Both hydroxy groups in the molecule 4 participate in the intramolecular H-bonds with the formation of a 5-membered hydrogen bonded cycle The geometric parameters of the H-bonds are somewhat different. In particular, the distance between the donor and proton acceptor N(1)...O(1) and N(1')... O(1') is 2.721 (1) and 2.650 (1) Å, respectively. The observed differences in the strength of H-bonds apparently lead to the above variation of the geometric parameters of the pyrrolidine rings. The shortening of the H-bond O(1')-H(1O')...N (1') is apparently due to intramolecular factors, since the perfluorinated cycles actually completely shield the H-bonded cycle. The most probable reasons may be the presence of a shortened O(1')... C(15) contact (3.165(1) Å) that is characterized by the specific orientation of interacting atoms ((O(1')C(15)C(14) 89.5(1)) and thus can be interpreted as O... .. interaction.

Tetradentate ligand 9 has been synthesized by alkylating of diphenylprolinol 8 (prepared according to a known method [19],) with dibromoethane [20] (Scheme 1). Its structure has been confirmed by NMR, IR, mass spectroscopy.

To check the effect of the C2 linker binding the pyrrolidine rings in the ligands 4 and 9 on the catalytic activity, N-methyldiphenylprolinol was obtained [21] and used as a ligand for the synthesis of the titanium dichloride complex 11.

All the titanium dichloride complexes (5, 10 and 11) have been synthesized by the interaction of lithium derivatives of the corresponding ligands and titanium tetrachloride (Scheme 1) and used in the polymerization of ethylene in-situ, i.e. without their isolation in an individual state (Table 1).

Table 1. Ethylene polymerization by 5, 10 - 11/МАО a







A b

Tm c

Degree of crystallinity d


Mw, e

106 Da









































a Polymerization conditions: ethylene pressure = 1 atm.; toluene = 10 ml; С(Ti) =3 10-6 mol; incubation time 30 min; temperature 25°C; b Activity, kg of PE mol Ti-1 atm-1 h-1; c Melting temperatures determined by DSC at second heating of UHMWPE samples; d Degree of crystallinity of UHMWPE samples was calculated by use of value Hm100% = 288 J/g [22]; Viscosity-average molecular weight of synthesized UHMWPE samples was calculated with the Mark-Houwink equation: MW = 5.37·104 [η]1.37 [23].

As can be seen from Table 1, the fluorine-containing complex 5 exhibited the highest catalytic activity (up to 370 kg PE mol Ti-1 atm-1 h-1). Its non-fluorinated analogue 10 is three times less active (120 kg PE mol Ti-1 atm-1 h-1). The titanium dichloride complex 11 with two ON ligands exhibited the lowest catalytic activity, 53 kg PE mol Ti-1 atm-1 h-1. Hence it can be concluded that the electronic and geometric parameters of the ligands have a significant effect on the catalytic properties of the coordination compounds.

All catalytic systems based on complexes 5, 10 and 11, are characterized by stable polymerization kinetics. For example, Figure 3 shows the polymerization kinetics on a system with complex 10.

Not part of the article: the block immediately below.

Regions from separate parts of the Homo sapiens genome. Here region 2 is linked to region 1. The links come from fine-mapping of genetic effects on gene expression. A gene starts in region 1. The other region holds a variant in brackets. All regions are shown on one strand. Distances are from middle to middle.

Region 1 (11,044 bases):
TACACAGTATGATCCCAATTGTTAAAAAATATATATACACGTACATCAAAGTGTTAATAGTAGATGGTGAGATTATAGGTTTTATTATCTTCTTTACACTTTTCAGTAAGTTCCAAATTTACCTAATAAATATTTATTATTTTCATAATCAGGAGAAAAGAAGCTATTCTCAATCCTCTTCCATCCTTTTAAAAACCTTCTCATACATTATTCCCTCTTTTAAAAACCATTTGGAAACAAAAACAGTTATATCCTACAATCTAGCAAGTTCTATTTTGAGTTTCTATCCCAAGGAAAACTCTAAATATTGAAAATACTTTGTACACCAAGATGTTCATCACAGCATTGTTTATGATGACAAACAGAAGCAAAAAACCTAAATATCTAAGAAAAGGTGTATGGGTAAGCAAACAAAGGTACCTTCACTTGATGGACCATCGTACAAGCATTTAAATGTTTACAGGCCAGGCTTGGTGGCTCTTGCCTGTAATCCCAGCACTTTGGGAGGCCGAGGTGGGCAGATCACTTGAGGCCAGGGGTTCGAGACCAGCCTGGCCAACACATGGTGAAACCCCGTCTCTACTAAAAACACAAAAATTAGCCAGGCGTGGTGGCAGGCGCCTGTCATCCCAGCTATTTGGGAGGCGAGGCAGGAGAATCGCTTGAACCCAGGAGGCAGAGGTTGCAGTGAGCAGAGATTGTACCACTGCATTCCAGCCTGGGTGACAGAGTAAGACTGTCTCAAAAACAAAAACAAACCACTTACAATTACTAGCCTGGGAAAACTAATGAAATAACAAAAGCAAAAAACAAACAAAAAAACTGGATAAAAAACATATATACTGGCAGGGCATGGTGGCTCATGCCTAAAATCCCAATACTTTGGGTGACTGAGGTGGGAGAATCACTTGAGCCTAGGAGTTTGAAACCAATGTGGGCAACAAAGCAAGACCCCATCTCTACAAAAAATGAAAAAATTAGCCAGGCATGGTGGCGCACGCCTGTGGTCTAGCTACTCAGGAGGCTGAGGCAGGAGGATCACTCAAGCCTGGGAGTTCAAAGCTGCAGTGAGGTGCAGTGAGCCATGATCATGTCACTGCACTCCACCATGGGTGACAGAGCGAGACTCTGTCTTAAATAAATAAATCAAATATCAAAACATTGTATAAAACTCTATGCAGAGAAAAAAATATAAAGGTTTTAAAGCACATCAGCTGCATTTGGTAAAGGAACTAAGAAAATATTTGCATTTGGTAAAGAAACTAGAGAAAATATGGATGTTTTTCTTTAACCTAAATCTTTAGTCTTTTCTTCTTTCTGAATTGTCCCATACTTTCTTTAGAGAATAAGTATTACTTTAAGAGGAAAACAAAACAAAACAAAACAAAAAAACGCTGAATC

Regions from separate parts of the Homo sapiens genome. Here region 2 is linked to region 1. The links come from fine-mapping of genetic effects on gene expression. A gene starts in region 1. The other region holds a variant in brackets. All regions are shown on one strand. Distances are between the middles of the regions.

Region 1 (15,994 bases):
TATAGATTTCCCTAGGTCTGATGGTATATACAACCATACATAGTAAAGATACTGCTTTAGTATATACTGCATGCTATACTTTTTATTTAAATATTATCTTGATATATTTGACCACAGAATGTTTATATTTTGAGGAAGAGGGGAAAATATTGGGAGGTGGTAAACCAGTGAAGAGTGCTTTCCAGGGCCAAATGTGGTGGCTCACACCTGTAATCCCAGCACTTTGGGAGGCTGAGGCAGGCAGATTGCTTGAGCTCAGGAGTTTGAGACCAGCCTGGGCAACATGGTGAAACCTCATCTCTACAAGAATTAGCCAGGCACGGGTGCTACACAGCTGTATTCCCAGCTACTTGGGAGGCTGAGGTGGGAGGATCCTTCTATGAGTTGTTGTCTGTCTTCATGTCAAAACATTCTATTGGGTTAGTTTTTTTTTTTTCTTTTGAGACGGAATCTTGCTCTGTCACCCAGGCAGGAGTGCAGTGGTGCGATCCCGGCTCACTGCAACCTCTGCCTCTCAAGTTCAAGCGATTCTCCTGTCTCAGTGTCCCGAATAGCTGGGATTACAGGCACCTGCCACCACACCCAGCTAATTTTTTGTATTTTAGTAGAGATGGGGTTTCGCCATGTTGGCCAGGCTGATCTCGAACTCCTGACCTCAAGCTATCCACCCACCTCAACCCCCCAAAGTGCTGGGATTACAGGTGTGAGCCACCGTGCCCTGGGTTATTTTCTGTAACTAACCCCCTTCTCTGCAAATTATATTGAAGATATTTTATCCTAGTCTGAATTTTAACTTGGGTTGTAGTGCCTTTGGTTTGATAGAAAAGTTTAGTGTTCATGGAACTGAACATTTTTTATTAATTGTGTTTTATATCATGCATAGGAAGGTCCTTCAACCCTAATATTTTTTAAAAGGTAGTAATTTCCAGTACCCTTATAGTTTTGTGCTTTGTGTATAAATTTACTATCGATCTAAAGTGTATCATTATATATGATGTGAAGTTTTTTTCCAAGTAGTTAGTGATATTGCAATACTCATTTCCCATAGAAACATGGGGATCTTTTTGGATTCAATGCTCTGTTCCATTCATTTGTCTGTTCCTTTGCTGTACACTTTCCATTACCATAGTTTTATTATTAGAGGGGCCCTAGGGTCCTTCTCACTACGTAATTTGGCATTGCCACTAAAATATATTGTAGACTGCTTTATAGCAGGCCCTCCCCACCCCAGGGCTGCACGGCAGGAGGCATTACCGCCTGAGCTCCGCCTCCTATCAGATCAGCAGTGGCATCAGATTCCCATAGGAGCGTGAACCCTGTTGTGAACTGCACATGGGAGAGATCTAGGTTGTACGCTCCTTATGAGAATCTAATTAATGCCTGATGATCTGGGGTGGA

Fig. 3. Kinetics of ethylene polymerization initiated by complex 10 ([Ti]: [MAO] = 1: 500).

3. Conclusion

Thus, the analysis of the presented experimental data allowed us to reveal the following patterns of the relationship between the structure of the complex and its catalytic activity:

  • the catalytic activity of Ti (IV) complexes with [ONNO]-type ligands exceeds the activity of the complex with the [ON]-type ligand by more than 2 times;
  • the introduction of perfluorophenyl substituents increases the catalytic activity of 3-fold compared to the activity of the non-fluorinated analog.

4. Experimental section

4.1. Materials

All manipulations with air-sensitive materials were performed with rigorous exclusion of oxygen and moisture in oven-dried Schlenk glassware on a dual manifold Schlenk line, interfaced to a high-vacuum line. Argon and ethylene of special-purity grade (Linde gas) were dried by purging through a Super Clean™ Gas Filters. Toluene, hexane THF and diethyl ester were distilled from Na/benzophenone prior to use. The water content was periodically controlled by Karl-Fischer coulometry by using Methrom 756 KF. Unless otherwise noted, all reagents were purchased from Sigma-Aldrich. Methylaluminoxane (MMAO-12, Aldrich) was used as 7 wt% solution in toluene. Compounds 2-3 [18], 6-8 [19], 9 [20] were obtained by known methods.

NMR spectra were recorded on Bruker AMX-400. Deuterated solvent (CDCl3) was degassed by freeze–thaw–vacuum cycles and stored over 3 Å molecular sieves. Chemical shifts are reported in ppm vs. SiMe4 and were determined by reference to the residual solvent peaks. All coupling constants are given in Hertz.

IR spectra were recorded on Magna-IR 750 spectrophotometer. Elemental analysis was performed on Carlo Erba-1106 and Carlo Erba-1108 instruments by the microanalytical laboratory at A. N. Nesmeyanov Institute of Organoelement Compounds.

Optical rotation was measured on a Perkin-Elmer 241 Polarimeter in a 5 cm thermostated cell at 25 °C. For all compounds, the solvent and concentration in grams / 100 ml of solvent are listed.

[(2S)-1-[2-[(2S)-2-[hydroxy-bis(perfluorophenyl)methyl]pyrrolidin-1-yl]ethyl]pyrrolidin-2-yl]-bis(perfluorophenyl)methanol (ligand 4)